Columbus, OH,
24
October
2017
|
04:51 PM
Europe/Amsterdam

Columbus Parent: Beyond the Baby Blues

When a women has a baby, society says that should be a happy time for the new mom. However, some mothers have a condition called postpartum depression, or maternal depression. According to the U.S. Department of Health and Human Services, 10 to 15 percent of all women experience postpartum depression after giving birth.

Symptoms of postpartum depression can include fatigue, anxiety and feelings of restlessness and worthlessness. Hospitals and doctors have recently started to pay more attention to the serious condition. At OhioHealth hospitals, nurses discuss the condition with patients during their hospital stays and a fact sheet about depression is sent home with new moms.

Dr. Anita Somani, MD, obstetrician/gynecologist at OhioHealth Riverside Methodist Hospital with Comprehensive Women’s Care, told Columbus Parent reporter, Kathy Lynn Gray, that she monitors her patients. During prenatal visits, she asks about their feelings and pays particularly close attention to women with depression in their family history. Then during postnatal visits, Dr. Somani talks with them again and tries to measure their thoughts. She asks 10 questions which are designed to gauge depression.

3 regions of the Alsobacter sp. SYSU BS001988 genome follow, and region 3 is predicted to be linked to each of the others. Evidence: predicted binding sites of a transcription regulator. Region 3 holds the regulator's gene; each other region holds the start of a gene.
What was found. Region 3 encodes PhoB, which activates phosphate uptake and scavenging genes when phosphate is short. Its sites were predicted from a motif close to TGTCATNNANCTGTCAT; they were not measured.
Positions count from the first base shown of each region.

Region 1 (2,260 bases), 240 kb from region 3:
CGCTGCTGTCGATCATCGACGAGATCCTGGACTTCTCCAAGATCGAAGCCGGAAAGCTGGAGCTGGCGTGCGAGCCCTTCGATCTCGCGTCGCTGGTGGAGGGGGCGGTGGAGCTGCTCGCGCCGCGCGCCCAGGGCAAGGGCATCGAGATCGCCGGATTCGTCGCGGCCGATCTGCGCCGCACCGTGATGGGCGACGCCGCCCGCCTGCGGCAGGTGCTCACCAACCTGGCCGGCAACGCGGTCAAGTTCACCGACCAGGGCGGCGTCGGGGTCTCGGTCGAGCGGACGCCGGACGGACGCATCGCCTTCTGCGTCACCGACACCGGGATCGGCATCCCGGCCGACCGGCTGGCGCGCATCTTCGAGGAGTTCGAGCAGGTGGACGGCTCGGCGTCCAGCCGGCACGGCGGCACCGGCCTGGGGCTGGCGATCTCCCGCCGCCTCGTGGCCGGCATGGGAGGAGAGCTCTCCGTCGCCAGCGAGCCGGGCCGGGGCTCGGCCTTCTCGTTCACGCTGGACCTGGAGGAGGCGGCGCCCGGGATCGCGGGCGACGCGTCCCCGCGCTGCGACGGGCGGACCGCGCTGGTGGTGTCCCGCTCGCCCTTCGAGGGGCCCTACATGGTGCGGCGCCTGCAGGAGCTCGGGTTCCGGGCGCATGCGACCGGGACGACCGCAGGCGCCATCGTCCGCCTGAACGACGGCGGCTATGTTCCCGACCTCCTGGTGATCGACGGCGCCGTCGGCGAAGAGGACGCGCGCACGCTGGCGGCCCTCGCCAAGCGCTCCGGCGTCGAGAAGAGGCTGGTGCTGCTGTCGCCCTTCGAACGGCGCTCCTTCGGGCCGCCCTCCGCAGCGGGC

“The reality is it’s hard work, you’re not sleeping because of the demands of the baby and you’re not taking care of yourself,” Dr. Somani told Gray. “It can be overwhelming.”

The transition to parenthood can be difficult for anyone. But Dr. Somani said it can be even tougher for professional women who are very used to accomplishing a lot each day. And new mothers might have trouble accomplishing anything more than taking care of their family and feeding or changing their newborns.

“I tell mothers that if you get a shower by noon, you should feel like you’ve accomplished a lot,” she told Columbus Parent.

While it’s hard for professional women, the American Academy of Pediatrics says that the amount of women with postpartum depression increases to 40 to 60 percent for low-income women and teen mothers.

New moms should seek help and call their doctor or child’s pediatrician if they are feeling depressed, extremely anxious or unable to cope. Studies have shown that helping these mothers get better is essential for the child’s health as well.

To learn more about Women’s Health at OhioHealth, click here.

To learn more about postpartum depression, available resources and to read the full Columbus Parent article, click on the logo below.